Judy Merritt is a lot like other grandmothers. She enjoys gardening, antiques and spending time with her children and grandchildren. There is one exception though. Merritt, 44, also likes the white-knuckle excitement of hitching up a dozen or more huskies to a sled for a fast-paced foray over snow and ice.
The Moose Pass musher has attempted the race twice before, but has yet to make it past the Rohn checkpoint 272 miles into the race. In 2002 she broke her sled, while in 2004 she tore her sternum and was suffering from heart-related ailments that required her to take nitroglycerin pills.
"It's a physical sport, and the body doesn't move as good as it did when I was in my 20s," said Merritt, who also is one of the few mushing grandmothers to ever compete in the race.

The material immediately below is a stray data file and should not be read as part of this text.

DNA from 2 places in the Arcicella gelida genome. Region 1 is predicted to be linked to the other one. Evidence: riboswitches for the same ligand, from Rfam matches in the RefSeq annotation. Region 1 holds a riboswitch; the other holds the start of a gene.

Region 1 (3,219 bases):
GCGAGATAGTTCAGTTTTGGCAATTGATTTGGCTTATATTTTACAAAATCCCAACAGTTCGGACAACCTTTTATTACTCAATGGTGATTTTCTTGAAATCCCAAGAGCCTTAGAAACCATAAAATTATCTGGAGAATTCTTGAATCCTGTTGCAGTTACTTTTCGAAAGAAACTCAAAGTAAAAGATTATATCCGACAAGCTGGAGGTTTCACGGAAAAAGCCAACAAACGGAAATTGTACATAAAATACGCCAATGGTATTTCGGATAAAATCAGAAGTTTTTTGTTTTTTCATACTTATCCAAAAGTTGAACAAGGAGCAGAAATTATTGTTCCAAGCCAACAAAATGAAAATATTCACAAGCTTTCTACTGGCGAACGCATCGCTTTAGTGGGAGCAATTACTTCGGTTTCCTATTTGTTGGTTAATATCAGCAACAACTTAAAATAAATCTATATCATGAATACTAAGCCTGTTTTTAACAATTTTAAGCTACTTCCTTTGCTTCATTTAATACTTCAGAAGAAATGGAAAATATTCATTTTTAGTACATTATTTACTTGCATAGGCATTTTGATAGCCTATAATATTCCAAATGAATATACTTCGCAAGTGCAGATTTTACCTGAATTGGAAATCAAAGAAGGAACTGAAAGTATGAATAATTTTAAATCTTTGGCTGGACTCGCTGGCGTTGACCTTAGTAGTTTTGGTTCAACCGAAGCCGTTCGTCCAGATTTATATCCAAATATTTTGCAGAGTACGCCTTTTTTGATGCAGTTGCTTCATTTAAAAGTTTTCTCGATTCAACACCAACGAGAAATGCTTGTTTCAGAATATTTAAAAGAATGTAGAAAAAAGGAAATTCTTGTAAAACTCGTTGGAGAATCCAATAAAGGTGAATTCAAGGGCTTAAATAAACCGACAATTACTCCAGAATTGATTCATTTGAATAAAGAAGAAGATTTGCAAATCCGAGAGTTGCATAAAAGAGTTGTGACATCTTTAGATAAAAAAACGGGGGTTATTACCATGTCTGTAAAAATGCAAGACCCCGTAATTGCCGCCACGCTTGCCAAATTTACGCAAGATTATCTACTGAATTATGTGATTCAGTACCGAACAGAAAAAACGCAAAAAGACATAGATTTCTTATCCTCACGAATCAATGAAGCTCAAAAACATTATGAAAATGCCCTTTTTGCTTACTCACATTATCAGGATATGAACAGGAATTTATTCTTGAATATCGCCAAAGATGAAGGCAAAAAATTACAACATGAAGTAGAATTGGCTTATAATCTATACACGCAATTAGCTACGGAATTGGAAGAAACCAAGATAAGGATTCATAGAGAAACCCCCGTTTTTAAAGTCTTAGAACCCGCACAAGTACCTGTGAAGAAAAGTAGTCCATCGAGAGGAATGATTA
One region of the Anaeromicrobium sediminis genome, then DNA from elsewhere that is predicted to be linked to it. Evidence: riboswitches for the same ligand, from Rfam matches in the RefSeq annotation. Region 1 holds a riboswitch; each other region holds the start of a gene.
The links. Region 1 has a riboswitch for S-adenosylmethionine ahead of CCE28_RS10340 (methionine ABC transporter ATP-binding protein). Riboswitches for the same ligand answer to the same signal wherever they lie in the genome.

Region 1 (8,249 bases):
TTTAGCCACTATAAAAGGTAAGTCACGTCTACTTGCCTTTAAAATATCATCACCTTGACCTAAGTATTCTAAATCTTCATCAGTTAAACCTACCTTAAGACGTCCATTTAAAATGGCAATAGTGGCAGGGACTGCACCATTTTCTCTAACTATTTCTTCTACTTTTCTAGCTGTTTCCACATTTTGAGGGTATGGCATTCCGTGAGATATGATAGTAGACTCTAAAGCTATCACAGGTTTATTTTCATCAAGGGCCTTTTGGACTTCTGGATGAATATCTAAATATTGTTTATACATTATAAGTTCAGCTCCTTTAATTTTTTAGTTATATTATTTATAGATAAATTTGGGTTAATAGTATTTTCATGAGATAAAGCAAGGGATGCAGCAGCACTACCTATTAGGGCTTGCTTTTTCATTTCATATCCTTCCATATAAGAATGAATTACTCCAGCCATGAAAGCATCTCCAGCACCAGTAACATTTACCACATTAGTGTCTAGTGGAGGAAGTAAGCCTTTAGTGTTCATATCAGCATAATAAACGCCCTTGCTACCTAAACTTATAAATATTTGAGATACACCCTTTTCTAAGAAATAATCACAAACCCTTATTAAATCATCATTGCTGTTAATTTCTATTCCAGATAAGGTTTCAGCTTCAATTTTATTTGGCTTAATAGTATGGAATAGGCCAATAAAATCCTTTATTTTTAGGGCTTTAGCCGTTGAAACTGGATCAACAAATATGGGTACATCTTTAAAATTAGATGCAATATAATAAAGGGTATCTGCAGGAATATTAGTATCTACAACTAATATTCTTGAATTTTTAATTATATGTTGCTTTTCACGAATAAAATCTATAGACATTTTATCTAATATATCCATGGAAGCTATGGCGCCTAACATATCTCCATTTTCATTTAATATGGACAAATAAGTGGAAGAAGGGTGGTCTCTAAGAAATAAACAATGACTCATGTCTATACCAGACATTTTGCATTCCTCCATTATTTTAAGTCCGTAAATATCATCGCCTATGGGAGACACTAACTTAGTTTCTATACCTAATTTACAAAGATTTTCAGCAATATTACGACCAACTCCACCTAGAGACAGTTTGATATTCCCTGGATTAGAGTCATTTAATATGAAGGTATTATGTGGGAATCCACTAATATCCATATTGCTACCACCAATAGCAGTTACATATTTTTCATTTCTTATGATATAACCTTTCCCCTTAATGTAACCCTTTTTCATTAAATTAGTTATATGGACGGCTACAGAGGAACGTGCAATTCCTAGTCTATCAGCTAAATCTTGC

Merritt's not one to give up in the face of a challenge, but she did say, for better or worse, this would be her last Iditarod.
"I'm not giving up. The love and the passion is still there, and I'll run dogs as long as I can stand on the runners," she said.
But, between the $25,000 to $30,000 financial cost, as well as the emotional cost to her and her family, Merritt said the price to run is just too high for her to attempt it too many more times.
"I'll just stick with the two-, three- and four-day races. They're easier on the pocket book and easier on the family," she said.
For now, though, Merritt trained harder and under different conditions for this year's race.
She said she believes all of the training will pay off.
"I think we're going to do it this year. I think we'll make it to Nome. We may not win the truck, but I think we'll make it there," she said.
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